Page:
Feb 5th, 2024
Deemed Liquidation? Not So Fast!
A comedy of errors involving the handling of softwood lumber entries ended with Customs in tears, courtesy of an interesting new Court of International Trade decision.
In Fraserview Remanufacturing Inc. v. United States, Slip Op 24-8 (January 25, 2024), a Canadian exporter of softwood lumber had some eighty (80) entries suspended while the Commerce Department conducted its first administrative review of the antidumping and countervailing duty orders against Softwood Lumber from Canada. Even though the Commerce Department had directed Customs to suspend liquidation of the entries, the agency marked them for liquidation. When CBP failed to follow through on the liquidations, it concluded that the entries were “deemed liquidated” by operation of 19 U.S.C. § 1504. It later posted notice of the “deemed liquidations” on its Automated Commercial Environment. Frasierview, the importer, contacted CBP in an effort to have the entries returned to suspended status but Customs told them that since the time for protesting the liquidations had expired, there was nothing they could do.
Fraserview then commenced suit in the CIT invoking the Court’s 28 U.S.C. §1581(i) “residual jurisdiction”. The Government moved to dismiss for lack of subject matter jurisdiction, holding that the importer should have protested the deemed liquidation within 180 days of the liquidation date and proceeded to court upon denial of their protest pursuant to 28 U.S.C. §1581(a).
But Judge Timothy Reif was having none of it. He noted that the CIT’s “residual jurisdiction” could only be used where no other remedy was available or the remedy was “manifestly inadequate”. In this case, he ruled, the protest remedy was not available to the plaintiff because the entries had never liquidated, deemed or otherwise.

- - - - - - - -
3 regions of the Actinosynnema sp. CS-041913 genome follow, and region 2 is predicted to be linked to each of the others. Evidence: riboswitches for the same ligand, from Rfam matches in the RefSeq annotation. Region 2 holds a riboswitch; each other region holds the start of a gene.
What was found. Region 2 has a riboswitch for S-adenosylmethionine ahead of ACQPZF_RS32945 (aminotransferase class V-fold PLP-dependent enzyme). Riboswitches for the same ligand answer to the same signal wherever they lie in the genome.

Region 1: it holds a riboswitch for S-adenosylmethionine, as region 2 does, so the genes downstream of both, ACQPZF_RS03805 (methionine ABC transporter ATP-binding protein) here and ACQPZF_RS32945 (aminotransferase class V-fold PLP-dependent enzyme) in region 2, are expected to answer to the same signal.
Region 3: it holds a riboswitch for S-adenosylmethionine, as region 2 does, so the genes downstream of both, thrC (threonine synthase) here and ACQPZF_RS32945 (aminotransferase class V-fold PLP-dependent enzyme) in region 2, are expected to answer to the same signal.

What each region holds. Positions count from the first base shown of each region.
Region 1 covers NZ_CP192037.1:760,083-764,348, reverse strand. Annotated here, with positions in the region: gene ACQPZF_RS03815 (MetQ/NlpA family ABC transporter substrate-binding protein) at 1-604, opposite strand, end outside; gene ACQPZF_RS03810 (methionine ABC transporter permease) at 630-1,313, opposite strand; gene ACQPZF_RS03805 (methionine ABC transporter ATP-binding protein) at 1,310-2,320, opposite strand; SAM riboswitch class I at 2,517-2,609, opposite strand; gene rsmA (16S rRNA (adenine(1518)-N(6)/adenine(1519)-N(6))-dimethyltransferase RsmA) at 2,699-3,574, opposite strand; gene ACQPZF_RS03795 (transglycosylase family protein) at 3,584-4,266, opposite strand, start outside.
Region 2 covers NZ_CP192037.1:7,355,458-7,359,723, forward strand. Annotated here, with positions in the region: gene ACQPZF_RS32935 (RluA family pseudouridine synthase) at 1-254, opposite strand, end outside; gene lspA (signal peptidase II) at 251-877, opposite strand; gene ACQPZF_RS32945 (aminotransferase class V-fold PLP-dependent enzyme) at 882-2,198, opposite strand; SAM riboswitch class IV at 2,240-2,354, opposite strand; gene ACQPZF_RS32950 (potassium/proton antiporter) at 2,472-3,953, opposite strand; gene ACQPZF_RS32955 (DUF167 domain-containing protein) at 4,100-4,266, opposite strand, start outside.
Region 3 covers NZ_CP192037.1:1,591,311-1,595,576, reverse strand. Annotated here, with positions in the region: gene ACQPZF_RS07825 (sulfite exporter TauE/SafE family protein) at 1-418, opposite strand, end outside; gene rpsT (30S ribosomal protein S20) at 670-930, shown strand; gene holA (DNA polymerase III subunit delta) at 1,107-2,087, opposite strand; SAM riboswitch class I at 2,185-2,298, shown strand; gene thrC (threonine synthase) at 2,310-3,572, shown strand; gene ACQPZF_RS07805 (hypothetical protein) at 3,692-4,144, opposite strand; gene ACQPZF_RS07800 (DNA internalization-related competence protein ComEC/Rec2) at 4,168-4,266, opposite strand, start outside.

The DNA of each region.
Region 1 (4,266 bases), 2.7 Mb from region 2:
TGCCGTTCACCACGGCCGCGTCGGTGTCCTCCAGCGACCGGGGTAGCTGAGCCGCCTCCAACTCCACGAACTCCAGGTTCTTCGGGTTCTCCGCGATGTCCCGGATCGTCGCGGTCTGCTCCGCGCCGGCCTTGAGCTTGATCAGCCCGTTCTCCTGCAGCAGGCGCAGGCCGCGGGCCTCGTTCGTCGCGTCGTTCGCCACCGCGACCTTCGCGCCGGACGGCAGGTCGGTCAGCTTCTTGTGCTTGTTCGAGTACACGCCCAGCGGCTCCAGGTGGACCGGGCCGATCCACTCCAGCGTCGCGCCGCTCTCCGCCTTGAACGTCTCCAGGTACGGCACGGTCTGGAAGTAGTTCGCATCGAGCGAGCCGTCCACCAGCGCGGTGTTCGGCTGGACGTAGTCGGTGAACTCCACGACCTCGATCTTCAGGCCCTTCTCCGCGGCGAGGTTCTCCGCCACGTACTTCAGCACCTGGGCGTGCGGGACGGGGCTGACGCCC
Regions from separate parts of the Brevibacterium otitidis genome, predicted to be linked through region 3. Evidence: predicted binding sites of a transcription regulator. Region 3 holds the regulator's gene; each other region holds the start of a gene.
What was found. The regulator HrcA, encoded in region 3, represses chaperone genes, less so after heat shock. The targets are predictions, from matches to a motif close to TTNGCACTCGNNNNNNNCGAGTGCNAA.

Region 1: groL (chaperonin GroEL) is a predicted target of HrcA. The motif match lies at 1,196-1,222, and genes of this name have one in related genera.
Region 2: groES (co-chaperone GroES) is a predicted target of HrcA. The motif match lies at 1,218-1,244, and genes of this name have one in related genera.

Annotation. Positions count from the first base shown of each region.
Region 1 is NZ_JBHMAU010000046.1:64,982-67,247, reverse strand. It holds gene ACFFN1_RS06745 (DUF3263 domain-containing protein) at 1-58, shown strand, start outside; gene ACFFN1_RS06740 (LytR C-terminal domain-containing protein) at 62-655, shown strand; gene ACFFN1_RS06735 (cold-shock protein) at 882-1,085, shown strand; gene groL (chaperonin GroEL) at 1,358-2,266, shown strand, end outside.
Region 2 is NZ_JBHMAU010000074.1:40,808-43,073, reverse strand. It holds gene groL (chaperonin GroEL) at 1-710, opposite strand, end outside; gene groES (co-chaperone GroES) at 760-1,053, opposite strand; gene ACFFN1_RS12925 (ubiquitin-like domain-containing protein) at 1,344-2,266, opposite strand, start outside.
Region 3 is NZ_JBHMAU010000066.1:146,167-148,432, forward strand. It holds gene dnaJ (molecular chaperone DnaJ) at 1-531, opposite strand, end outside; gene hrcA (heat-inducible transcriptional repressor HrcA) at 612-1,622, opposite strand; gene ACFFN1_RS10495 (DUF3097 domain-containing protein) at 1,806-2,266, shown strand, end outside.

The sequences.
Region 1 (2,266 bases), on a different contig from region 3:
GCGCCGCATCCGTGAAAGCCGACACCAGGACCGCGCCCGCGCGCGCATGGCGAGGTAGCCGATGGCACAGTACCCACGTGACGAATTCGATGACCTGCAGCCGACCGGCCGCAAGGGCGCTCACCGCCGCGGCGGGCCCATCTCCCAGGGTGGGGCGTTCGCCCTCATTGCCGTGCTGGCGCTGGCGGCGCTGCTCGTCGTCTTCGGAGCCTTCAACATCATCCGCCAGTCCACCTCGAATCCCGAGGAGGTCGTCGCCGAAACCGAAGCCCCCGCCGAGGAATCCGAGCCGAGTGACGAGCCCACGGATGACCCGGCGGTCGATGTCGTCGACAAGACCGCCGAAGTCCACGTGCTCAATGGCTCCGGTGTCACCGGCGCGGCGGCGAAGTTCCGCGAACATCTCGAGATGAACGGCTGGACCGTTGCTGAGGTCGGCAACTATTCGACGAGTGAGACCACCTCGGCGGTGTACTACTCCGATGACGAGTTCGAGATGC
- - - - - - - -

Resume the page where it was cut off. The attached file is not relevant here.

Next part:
The Court pointed to the statutory scheme in 19 U.S.C. §1504, governing “deemed liquidation” of entries suspended pursuant to antidumping or countervailing duty orders. That statute provides that the liquidation of entries continues to be suspended until the Commerce Department notifies CBP that the entries should be liquidated. Thereafter, CBP has 180 days to liquidate the entries in accordance with Commerce’s directions. If Customs fails to liquidate within the 180 day period, the entries are “deemed liquidated” as entered (which may be good or bad for the importer depending on what the Commerce Department decided). In this case, the Court reasoned, Commerce had never instructed CBP to liquidate the entries and no “deemed liquidation” could have occurred pursuant to 19 U.S.C. §1504. Furthermore, an importer could not protest a liquidation or reliquidation until one had occurred. From this, the Court reasoned, the protest remedy was not available to Fraserview.
The Court not only denied the Government’s Motion to Dismiss, but entered a declaratory judgment in the Plaintiff’s favor, holding that the deemed liquidations were ineffective and directing Customs to return them to “suspended” status pending the outcome of any appeals before a court or a USMCA binational dispute resolution panel. The Court ordered CBP to report back within 90 days.
The decision is yet another step in the Court’s recent movement to loosen the concept of “finality of liquidation” in order to do justice in exceptional circumstances.
If you have any questions concerning the decision or the subject matter covered therein, please contact a Neville Peterson professional.